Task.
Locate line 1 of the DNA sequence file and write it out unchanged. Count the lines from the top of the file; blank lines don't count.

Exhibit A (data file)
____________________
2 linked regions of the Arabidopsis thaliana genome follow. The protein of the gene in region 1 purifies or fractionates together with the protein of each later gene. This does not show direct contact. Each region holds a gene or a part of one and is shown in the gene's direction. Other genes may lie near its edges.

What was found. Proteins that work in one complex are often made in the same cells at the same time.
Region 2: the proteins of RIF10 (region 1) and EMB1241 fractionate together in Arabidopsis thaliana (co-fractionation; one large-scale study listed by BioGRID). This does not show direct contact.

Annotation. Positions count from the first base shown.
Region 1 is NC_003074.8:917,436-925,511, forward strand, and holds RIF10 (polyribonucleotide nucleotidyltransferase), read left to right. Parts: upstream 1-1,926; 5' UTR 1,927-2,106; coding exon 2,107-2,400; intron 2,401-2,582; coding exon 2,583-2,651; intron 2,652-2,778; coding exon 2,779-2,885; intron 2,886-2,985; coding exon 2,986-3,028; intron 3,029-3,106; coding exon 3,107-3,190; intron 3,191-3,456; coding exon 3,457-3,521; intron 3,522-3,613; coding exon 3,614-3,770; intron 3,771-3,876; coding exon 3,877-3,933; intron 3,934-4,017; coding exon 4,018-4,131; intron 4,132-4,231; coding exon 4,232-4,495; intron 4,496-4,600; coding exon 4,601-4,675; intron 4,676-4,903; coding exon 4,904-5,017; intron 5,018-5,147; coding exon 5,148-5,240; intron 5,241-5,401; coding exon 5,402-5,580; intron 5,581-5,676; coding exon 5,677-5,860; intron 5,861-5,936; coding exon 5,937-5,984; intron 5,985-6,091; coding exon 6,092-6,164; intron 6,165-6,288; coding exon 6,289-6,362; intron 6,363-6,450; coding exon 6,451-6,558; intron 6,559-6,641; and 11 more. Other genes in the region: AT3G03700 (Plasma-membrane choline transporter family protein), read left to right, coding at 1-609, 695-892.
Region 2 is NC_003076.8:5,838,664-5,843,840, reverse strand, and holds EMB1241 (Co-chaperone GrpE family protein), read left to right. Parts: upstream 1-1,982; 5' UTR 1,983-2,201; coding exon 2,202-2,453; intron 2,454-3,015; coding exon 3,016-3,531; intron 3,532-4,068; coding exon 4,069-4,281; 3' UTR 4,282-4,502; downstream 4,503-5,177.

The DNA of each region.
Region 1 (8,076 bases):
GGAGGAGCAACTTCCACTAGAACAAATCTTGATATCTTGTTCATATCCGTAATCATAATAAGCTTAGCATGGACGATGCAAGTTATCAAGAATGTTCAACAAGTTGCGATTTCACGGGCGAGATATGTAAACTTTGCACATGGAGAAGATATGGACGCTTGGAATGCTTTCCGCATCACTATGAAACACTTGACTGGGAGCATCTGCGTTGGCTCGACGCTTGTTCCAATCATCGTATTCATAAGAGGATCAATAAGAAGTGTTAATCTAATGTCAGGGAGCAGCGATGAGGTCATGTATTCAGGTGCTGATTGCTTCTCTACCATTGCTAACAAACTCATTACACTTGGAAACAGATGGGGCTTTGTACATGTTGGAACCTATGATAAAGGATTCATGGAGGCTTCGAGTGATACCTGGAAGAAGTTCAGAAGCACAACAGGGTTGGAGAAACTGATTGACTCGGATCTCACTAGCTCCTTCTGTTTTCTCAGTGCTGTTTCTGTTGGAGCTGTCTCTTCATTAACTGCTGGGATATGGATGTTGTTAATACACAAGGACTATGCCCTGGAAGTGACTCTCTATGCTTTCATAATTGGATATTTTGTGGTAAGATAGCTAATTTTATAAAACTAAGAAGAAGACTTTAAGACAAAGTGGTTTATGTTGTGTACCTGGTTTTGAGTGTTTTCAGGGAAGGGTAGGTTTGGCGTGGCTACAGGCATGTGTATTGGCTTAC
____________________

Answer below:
2 linked regions of the Arabidopsis thaliana genome follow. The protein of the gene in region 1 purifies or fractionates together with the protein of each later gene. This does not show direct contact. Each region holds a gene or a part of one and is shown in the gene's direction. Other genes may lie near its edges.